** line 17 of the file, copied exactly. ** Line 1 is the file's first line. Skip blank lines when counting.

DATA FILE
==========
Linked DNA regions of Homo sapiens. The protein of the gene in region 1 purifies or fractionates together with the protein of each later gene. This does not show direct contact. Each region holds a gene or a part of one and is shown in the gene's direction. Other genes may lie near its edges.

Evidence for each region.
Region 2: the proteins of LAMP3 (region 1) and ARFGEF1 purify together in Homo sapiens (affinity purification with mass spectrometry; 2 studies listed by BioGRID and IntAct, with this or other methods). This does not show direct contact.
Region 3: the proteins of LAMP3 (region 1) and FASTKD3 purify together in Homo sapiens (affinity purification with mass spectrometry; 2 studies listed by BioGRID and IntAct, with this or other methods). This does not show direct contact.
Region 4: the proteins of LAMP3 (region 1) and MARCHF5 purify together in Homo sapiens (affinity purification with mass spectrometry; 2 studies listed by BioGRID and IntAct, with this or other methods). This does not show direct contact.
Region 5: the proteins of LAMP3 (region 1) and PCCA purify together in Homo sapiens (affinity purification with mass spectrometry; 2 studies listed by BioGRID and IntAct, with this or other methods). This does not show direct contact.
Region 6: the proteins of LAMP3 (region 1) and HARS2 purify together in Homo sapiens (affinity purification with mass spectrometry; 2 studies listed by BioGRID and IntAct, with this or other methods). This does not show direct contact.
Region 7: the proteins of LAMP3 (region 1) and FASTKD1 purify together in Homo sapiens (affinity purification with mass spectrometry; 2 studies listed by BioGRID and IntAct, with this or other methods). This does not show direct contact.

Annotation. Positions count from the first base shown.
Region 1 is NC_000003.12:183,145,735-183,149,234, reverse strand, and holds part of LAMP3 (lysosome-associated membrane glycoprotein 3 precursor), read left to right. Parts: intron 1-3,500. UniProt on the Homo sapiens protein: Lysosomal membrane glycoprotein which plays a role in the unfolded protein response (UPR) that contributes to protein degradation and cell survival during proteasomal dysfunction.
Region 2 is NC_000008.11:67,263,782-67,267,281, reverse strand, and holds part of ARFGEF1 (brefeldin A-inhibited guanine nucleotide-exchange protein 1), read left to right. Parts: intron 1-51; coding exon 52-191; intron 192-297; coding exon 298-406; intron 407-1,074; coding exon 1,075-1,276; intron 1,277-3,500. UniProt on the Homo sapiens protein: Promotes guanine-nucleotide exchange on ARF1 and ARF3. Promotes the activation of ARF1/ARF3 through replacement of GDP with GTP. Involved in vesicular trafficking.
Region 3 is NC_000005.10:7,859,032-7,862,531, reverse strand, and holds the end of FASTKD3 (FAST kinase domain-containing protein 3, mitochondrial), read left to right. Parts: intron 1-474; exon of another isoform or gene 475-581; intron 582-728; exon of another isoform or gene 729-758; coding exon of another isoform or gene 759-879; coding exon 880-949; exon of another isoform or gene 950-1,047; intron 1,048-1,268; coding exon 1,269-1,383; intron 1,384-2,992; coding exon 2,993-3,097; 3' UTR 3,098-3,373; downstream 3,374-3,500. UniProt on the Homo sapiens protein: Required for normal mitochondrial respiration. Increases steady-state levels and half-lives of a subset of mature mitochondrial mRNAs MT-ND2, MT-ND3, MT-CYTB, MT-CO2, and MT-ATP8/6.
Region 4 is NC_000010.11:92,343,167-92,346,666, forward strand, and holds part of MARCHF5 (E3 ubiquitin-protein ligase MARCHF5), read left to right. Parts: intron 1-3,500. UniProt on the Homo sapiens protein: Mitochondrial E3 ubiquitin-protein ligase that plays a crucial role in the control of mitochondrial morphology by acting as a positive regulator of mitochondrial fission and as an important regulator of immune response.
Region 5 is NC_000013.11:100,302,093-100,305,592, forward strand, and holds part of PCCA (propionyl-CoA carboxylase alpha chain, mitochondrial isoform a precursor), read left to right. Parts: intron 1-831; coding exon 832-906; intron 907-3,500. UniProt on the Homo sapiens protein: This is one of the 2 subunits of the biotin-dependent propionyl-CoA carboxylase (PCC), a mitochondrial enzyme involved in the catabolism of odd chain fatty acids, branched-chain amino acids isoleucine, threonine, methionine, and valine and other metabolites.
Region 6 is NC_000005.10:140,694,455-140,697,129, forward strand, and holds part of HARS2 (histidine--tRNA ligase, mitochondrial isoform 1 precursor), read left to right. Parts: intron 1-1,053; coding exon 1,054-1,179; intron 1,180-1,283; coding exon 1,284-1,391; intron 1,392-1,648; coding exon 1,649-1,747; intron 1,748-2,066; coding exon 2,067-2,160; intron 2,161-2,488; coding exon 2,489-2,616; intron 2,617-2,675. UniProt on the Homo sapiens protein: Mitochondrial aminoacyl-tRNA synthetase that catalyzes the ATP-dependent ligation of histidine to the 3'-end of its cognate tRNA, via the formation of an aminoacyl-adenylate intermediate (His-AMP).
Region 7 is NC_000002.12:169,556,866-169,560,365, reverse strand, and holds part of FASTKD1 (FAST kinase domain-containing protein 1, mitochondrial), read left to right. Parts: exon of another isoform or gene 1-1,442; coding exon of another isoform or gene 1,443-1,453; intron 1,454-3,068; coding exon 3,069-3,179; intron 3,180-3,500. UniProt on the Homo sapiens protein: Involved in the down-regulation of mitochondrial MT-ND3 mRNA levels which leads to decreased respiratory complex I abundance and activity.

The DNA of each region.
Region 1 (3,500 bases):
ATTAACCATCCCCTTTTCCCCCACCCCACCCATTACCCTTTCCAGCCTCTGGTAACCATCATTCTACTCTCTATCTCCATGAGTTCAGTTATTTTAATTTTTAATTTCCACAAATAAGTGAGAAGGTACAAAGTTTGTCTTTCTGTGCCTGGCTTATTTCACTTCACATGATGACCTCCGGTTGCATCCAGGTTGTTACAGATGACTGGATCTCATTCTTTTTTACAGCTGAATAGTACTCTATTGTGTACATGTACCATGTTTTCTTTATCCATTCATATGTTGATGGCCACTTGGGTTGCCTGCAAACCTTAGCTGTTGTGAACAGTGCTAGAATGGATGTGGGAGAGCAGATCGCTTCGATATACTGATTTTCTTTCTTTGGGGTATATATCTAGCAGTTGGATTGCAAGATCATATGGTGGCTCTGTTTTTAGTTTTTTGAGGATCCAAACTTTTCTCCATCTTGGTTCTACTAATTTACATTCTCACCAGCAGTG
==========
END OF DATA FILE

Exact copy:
The DNA of each region.